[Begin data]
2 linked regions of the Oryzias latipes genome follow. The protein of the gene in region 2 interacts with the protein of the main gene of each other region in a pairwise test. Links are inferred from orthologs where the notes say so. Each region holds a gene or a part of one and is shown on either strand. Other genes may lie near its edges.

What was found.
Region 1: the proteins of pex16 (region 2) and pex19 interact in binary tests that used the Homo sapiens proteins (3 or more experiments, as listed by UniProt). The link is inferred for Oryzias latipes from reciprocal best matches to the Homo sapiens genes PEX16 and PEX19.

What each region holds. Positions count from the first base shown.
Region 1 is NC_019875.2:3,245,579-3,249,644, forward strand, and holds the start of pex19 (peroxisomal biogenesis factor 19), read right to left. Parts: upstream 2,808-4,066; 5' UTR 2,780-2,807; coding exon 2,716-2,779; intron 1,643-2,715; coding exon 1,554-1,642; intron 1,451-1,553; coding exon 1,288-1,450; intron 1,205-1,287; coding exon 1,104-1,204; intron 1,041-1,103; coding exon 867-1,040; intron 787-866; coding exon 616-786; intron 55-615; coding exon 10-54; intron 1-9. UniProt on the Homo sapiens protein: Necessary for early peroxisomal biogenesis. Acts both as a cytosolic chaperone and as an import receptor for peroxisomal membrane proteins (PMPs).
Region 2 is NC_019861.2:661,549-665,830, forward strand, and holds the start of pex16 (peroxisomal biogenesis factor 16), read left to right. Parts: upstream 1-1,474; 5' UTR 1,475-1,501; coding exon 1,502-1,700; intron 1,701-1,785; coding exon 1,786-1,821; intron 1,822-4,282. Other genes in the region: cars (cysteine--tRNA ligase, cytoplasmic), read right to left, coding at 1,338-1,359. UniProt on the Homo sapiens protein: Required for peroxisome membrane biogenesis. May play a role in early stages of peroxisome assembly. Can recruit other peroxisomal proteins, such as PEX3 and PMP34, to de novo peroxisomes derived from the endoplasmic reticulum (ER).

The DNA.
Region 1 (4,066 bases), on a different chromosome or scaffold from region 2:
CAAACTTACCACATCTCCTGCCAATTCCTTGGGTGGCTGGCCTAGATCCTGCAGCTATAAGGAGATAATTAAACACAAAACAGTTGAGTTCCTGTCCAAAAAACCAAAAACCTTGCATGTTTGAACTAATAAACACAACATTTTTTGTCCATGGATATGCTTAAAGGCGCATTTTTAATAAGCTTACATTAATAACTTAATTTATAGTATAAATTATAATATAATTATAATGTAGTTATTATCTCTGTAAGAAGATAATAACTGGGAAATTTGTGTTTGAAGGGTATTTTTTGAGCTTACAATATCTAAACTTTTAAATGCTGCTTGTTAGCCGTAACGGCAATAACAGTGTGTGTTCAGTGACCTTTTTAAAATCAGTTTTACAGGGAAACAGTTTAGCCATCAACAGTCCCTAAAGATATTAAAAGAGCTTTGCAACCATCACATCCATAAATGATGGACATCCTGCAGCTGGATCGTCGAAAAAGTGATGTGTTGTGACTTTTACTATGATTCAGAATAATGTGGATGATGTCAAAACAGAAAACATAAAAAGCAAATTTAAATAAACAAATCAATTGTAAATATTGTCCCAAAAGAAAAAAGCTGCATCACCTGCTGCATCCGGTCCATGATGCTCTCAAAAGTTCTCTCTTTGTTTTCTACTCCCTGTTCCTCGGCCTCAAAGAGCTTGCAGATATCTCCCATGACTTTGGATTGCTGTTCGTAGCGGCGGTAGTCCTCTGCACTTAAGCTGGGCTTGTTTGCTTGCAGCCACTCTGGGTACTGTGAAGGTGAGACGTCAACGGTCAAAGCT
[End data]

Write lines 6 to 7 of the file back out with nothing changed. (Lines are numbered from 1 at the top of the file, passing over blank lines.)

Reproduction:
Region 2 is NC_019861.2:661,549-665,830, forward strand, and holds the start of pex16 (peroxisomal biogenesis factor 16), read left to right. Parts: upstream 1-1,474; 5' UTR 1,475-1,501; coding exon 1,502-1,700; intron 1,701-1,785; coding exon 1,786-1,821; intron 1,822-4,282. Other genes in the region: cars (cysteine--tRNA ligase, cytoplasmic), read right to left, coding at 1,338-1,359. UniProt on the Homo sapiens protein: Required for peroxisome membrane biogenesis. May play a role in early stages of peroxisome assembly. Can recruit other peroxisomal proteins, such as PEX3 and PMP34, to de novo peroxisomes derived from the endoplasmic reticulum (ER).

The DNA.